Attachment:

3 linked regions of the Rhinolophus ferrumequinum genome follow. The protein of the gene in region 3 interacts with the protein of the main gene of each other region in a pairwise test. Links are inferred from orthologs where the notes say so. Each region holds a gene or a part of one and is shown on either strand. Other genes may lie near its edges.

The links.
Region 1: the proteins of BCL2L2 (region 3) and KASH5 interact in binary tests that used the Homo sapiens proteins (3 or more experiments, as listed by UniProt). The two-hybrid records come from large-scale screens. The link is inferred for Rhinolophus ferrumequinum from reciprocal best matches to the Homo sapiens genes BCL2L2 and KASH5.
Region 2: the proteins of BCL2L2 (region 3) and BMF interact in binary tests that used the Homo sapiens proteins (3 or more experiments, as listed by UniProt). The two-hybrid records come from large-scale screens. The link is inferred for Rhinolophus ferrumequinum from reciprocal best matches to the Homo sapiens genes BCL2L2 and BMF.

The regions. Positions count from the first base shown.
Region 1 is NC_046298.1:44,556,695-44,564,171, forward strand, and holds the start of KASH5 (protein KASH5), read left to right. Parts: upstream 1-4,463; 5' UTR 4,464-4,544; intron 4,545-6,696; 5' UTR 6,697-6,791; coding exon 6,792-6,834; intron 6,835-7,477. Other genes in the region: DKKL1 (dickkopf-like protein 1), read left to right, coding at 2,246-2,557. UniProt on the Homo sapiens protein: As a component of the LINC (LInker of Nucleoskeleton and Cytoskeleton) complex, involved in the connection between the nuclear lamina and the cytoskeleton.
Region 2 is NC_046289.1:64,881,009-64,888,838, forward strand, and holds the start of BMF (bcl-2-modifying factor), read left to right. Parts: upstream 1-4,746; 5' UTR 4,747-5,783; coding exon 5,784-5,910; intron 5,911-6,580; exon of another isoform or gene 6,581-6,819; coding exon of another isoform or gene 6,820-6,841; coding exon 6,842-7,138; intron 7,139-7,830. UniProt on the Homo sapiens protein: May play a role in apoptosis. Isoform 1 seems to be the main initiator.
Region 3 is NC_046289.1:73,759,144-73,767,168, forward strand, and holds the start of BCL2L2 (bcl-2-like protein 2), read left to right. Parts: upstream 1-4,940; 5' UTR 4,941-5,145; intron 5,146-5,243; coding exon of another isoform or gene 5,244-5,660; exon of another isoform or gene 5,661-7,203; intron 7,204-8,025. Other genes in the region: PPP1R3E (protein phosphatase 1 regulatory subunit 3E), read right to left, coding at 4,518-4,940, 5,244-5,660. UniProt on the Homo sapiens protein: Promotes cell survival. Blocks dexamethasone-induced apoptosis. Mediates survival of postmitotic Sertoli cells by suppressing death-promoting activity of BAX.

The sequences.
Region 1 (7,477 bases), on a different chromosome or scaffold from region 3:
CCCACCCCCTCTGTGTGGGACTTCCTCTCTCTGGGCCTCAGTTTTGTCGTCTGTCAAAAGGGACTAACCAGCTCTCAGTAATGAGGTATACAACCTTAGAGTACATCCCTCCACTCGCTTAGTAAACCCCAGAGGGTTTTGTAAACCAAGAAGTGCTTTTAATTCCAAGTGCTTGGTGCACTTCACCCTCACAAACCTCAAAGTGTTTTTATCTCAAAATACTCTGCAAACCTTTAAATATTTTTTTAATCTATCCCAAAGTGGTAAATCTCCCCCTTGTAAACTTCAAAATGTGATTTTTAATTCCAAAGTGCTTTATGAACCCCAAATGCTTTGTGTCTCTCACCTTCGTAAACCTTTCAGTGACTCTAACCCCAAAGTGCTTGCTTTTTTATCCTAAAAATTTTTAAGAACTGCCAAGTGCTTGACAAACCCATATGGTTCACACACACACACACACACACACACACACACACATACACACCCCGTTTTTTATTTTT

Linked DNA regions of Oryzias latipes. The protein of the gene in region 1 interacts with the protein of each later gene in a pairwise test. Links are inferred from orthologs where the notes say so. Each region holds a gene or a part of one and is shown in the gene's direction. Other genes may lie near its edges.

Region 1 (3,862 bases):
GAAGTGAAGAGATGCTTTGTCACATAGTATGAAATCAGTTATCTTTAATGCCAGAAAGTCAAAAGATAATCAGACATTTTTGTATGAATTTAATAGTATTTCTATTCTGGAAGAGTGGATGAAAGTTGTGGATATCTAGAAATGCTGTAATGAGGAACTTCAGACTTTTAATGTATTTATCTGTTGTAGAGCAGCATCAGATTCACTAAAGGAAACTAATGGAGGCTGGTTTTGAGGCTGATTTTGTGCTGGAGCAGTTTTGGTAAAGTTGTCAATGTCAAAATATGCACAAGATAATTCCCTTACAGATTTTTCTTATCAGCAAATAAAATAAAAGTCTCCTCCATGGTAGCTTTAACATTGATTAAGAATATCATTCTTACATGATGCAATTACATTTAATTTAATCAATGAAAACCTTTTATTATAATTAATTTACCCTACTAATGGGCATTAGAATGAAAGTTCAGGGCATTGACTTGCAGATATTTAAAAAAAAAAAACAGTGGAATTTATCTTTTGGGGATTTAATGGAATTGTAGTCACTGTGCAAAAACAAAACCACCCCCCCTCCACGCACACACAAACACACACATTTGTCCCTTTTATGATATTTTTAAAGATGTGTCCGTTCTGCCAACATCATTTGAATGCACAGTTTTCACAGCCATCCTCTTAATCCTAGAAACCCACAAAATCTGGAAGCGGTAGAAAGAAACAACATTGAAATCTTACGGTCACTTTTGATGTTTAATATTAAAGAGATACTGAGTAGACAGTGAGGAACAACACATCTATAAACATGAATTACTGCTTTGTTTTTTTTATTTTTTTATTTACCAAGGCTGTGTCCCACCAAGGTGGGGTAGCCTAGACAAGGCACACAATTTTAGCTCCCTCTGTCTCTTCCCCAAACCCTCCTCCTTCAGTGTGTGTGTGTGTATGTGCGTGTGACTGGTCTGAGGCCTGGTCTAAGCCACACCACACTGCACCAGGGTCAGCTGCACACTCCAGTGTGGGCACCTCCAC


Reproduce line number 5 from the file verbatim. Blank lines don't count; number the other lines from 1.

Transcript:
The regions. Positions count from the first base shown.